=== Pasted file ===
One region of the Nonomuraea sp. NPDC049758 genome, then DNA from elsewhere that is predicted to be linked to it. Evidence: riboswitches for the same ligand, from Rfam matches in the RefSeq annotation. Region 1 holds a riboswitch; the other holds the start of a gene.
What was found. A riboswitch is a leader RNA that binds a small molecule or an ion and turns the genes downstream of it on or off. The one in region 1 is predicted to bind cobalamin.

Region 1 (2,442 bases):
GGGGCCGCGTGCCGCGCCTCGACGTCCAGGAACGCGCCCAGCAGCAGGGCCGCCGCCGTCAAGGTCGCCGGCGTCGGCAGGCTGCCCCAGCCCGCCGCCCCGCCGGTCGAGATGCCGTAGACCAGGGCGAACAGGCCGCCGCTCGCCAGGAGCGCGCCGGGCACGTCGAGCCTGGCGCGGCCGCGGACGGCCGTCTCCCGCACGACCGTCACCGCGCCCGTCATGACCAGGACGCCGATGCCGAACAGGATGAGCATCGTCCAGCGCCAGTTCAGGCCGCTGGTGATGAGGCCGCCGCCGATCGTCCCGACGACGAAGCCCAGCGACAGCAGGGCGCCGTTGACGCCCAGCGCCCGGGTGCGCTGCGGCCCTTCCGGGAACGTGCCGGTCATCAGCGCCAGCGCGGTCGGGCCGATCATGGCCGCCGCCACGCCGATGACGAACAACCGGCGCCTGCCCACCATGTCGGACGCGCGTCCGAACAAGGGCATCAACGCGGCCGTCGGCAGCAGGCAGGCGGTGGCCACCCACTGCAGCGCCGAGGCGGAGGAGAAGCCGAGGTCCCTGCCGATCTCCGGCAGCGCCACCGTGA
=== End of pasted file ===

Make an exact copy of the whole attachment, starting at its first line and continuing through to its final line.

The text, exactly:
One region of the Nonomuraea sp. NPDC049758 genome, then DNA from elsewhere that is predicted to be linked to it. Evidence: riboswitches for the same ligand, from Rfam matches in the RefSeq annotation. Region 1 holds a riboswitch; the other holds the start of a gene.
What was found. A riboswitch is a leader RNA that binds a small molecule or an ion and turns the genes downstream of it on or off. The one in region 1 is predicted to bind cobalamin.

Region 1 (2,442 bases):
GGGGCCGCGTGCCGCGCCTCGACGTCCAGGAACGCGCCCAGCAGCAGGGCCGCCGCCGTCAAGGTCGCCGGCGTCGGCAGGCTGCCCCAGCCCGCCGCCCCGCCGGTCGAGATGCCGTAGACCAGGGCGAACAGGCCGCCGCTCGCCAGGAGCGCGCCGGGCACGTCGAGCCTGGCGCGGCCGCGGACGGCCGTCTCCCGCACGACCGTCACCGCGCCCGTCATGACCAGGACGCCGATGCCGAACAGGATGAGCATCGTCCAGCGCCAGTTCAGGCCGCTGGTGATGAGGCCGCCGCCGATCGTCCCGACGACGAAGCCCAGCGACAGCAGGGCGCCGTTGACGCCCAGCGCCCGGGTGCGCTGCGGCCCTTCCGGGAACGTGCCGGTCATCAGCGCCAGCGCGGTCGGGCCGATCATGGCCGCCGCCACGCCGATGACGAACAACCGGCGCCTGCCCACCATGTCGGACGCGCGTCCGAACAAGGGCATCAACGCGGCCGTCGGCAGCAGGCAGGCGGTGGCCACCCACTGCAGCGCCGAGGCGGAGGAGAAGCCGAGGTCCCTGCCGATCTCCGGCAGCGCCACCGTGA